How to Write a Dissertation Proposal

Many people believe that selecting a topic and finding who can is the hardest part of beginning work on the doctoral dissertation. However, narrowing the topic down to a few tightly-knit research questions that relate to one another within a given body of research is often much more difficult. The dissertation proposal is the vehicle for doctoral students to communicate their ideas, and several key steps can make the process of writing a focused dissertation proposal less stressful.

Research the Dissertation Topic

The first step to writing a successful dissertation proposal is thoroughly researching the topic. Doctoral students have many resources available to them through their schools’ libraries, and these resources are commonly available on the internet so that research can be done at any time. Many local libraries also offer online subscriptions to research magazines. Whatever the source of the research, students should read as many books and articles as possible about their topic. Reading helps researchers to learn about the history of their topic, the current work that is being done on their topic, and the future research directions that are recommended for their topic.

Theoretical Framework


When students gain an in-depth knowledge of their topic through research, they must decide upon a philosophical or theoretical framework. The theoretical framework is where the student locates themselves as a researcher and scholar on a particular topic. Students must figure out whose ideas they agree with, whose ideas they disagree with, and what scholarship backs up their opinions. Additionally, students will want to decide what lens(es) they will view their research through. Is the research historical, sociological, philosophical, or phenomenological in nature? What theories in the field support the student’s dissertation topic? How will the student’s work add to the field?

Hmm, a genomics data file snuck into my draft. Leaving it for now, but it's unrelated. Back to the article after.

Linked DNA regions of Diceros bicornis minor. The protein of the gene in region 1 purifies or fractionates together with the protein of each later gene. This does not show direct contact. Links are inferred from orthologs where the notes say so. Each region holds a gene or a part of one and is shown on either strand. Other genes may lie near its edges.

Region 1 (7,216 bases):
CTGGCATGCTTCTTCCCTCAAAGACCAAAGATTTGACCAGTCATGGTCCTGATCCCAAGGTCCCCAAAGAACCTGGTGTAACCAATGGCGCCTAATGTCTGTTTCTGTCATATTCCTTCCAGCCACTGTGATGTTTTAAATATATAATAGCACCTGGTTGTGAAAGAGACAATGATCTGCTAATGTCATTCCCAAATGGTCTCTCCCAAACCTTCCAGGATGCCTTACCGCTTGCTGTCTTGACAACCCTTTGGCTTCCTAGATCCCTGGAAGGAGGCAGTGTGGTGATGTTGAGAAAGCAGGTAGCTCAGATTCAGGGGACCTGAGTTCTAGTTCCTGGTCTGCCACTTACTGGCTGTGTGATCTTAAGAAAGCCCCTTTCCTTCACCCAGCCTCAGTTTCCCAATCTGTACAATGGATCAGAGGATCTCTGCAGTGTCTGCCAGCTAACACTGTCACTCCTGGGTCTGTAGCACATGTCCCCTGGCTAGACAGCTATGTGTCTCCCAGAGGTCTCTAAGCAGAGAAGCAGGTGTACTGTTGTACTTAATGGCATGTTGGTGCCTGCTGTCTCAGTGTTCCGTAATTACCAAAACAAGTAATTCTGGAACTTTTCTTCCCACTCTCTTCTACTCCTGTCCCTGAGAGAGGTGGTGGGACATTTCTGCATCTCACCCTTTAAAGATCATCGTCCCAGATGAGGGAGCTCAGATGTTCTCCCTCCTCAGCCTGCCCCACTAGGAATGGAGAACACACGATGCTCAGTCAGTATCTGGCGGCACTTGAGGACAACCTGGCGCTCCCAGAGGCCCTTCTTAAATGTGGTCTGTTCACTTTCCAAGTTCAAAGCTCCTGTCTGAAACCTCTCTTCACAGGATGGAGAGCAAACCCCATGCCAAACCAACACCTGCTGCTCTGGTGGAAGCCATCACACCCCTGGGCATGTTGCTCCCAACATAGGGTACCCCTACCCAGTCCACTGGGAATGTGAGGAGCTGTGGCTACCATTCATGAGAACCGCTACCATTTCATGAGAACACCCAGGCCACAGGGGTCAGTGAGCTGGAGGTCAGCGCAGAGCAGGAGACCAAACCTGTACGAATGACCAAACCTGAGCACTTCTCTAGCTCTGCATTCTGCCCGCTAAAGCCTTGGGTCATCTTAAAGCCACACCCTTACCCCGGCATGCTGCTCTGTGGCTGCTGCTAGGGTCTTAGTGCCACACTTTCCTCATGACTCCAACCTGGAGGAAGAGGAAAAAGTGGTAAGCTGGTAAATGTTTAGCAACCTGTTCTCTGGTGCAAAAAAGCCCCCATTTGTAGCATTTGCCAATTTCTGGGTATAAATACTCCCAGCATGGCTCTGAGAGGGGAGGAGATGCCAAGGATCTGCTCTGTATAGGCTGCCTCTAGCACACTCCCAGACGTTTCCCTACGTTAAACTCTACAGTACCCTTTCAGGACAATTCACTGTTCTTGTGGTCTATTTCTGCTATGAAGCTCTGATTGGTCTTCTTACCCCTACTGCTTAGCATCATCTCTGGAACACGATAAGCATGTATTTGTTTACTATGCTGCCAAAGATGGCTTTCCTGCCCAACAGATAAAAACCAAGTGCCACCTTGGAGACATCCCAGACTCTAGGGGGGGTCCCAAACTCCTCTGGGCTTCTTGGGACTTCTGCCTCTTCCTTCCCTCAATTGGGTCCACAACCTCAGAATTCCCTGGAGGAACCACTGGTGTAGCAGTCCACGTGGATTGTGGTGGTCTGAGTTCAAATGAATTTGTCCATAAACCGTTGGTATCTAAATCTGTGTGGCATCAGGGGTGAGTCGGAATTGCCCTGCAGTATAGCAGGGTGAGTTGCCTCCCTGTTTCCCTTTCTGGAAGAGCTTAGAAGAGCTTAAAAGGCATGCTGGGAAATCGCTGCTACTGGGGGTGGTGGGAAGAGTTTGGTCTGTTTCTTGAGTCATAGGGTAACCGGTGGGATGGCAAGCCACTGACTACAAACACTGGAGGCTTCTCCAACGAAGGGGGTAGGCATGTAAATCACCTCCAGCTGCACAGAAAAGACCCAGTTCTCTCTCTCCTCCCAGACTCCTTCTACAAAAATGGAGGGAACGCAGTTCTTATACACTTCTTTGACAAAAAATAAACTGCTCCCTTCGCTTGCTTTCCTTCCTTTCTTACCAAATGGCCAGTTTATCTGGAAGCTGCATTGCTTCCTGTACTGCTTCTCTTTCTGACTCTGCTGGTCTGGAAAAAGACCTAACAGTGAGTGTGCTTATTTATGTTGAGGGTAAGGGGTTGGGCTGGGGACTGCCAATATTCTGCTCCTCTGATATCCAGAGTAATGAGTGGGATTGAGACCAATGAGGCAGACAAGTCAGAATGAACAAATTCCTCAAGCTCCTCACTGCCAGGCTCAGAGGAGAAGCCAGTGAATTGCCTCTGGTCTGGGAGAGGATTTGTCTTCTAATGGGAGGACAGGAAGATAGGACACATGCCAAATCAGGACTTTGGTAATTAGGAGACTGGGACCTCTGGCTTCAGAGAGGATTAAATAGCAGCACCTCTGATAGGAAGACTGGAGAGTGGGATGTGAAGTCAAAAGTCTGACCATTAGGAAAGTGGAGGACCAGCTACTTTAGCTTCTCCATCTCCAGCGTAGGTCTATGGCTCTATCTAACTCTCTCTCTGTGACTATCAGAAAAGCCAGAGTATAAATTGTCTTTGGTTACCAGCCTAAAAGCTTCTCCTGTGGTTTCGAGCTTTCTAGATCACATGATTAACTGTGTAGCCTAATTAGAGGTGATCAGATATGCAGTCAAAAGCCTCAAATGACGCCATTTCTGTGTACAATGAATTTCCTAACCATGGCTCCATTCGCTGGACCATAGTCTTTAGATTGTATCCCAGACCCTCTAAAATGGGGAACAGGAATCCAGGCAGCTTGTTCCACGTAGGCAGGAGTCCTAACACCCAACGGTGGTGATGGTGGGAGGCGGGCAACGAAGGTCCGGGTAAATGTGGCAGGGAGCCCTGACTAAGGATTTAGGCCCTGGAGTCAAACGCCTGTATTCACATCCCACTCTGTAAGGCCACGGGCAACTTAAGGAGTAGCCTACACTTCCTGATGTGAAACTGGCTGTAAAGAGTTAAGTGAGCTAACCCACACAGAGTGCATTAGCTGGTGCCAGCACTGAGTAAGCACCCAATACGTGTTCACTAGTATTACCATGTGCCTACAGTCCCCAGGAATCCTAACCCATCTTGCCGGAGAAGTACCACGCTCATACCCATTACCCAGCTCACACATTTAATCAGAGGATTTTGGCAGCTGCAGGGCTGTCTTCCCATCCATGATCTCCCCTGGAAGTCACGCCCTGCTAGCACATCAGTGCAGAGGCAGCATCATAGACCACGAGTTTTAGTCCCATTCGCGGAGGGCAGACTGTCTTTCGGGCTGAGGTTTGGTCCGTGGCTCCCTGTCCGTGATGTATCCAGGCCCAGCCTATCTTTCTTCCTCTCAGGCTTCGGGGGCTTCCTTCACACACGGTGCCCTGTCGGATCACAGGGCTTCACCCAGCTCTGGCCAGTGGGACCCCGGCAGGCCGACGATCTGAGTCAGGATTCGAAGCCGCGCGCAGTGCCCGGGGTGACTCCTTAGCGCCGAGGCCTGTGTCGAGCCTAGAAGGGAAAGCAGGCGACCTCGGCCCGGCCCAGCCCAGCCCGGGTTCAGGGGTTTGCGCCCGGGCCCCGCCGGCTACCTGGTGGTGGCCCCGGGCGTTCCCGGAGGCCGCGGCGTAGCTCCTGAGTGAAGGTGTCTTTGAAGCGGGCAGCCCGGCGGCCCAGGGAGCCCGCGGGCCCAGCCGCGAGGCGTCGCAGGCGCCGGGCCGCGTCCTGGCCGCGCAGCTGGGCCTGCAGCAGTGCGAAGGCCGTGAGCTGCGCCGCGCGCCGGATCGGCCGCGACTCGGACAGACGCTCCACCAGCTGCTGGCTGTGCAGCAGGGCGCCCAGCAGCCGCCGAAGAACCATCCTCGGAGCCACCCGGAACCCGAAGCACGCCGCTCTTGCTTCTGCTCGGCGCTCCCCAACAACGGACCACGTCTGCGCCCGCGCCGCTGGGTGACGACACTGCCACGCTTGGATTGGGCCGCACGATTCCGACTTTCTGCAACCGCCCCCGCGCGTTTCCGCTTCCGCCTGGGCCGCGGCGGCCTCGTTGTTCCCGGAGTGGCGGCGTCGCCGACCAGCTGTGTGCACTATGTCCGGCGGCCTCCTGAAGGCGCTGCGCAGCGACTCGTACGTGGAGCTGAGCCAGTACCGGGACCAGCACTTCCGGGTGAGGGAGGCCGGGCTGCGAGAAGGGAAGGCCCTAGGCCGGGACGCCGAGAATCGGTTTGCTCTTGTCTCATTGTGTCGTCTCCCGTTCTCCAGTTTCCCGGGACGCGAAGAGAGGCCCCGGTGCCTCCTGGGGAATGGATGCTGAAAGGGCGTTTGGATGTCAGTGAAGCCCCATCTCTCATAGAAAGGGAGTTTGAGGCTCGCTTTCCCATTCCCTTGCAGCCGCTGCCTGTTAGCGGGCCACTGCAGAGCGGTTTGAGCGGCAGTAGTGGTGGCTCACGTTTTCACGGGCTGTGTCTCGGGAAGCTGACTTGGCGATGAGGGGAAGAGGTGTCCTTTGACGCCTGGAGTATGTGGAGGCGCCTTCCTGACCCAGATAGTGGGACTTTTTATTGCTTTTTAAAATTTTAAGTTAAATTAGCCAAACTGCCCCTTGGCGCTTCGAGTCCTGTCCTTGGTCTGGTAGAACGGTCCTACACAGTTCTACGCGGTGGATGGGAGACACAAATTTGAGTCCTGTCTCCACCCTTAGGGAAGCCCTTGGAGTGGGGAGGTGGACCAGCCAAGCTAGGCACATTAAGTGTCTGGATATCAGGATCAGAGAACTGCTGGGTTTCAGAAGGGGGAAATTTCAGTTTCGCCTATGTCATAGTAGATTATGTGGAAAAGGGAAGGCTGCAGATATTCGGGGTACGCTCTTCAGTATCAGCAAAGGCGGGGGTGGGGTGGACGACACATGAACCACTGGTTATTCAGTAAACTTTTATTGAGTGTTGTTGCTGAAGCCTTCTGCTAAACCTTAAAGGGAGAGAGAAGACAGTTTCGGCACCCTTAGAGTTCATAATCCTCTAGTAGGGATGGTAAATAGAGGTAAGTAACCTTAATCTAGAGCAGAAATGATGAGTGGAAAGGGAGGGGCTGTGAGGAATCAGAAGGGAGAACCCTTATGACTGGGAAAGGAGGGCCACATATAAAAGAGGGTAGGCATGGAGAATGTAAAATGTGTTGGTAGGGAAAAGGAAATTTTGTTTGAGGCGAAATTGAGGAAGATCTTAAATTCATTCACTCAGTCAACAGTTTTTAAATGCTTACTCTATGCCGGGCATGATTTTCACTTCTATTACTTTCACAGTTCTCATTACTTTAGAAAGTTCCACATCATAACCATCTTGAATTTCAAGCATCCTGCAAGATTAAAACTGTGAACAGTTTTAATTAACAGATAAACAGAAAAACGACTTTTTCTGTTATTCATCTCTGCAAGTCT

Dissertation Research Methodology

Once students have done their research and worked toward building a theoretical framework, they can then begin to think about how to gather data in a manner that best suits their research. For research studying very large populations, quantitative methods can be very effective, while research studying smaller populations and contextual relationships, qualitative methods might be more effective. Learning about each of these methods in depth is necessary, as both quantitative and qualitative methodologies have varied strategies. Students should make sure that the methodology they choose helps them gather the best possible information to answer their research question. Special classes dealing with specific aspects of qualitative and quantitative methodologies are available at most colleges and universities.

The Complete Dissertation Proposal

Students should not be surprised if sections of the proposal change over time, especially as new research is encountered. Often, as information about one section of the proposal is learned, another section of the proposal may change, or may come into sharper focus. However, with thorough research, a solid theoretical framework, and a strong methodology, the dissertation proposal will evolve from a broad conceptual document into a concise and focused research plan.

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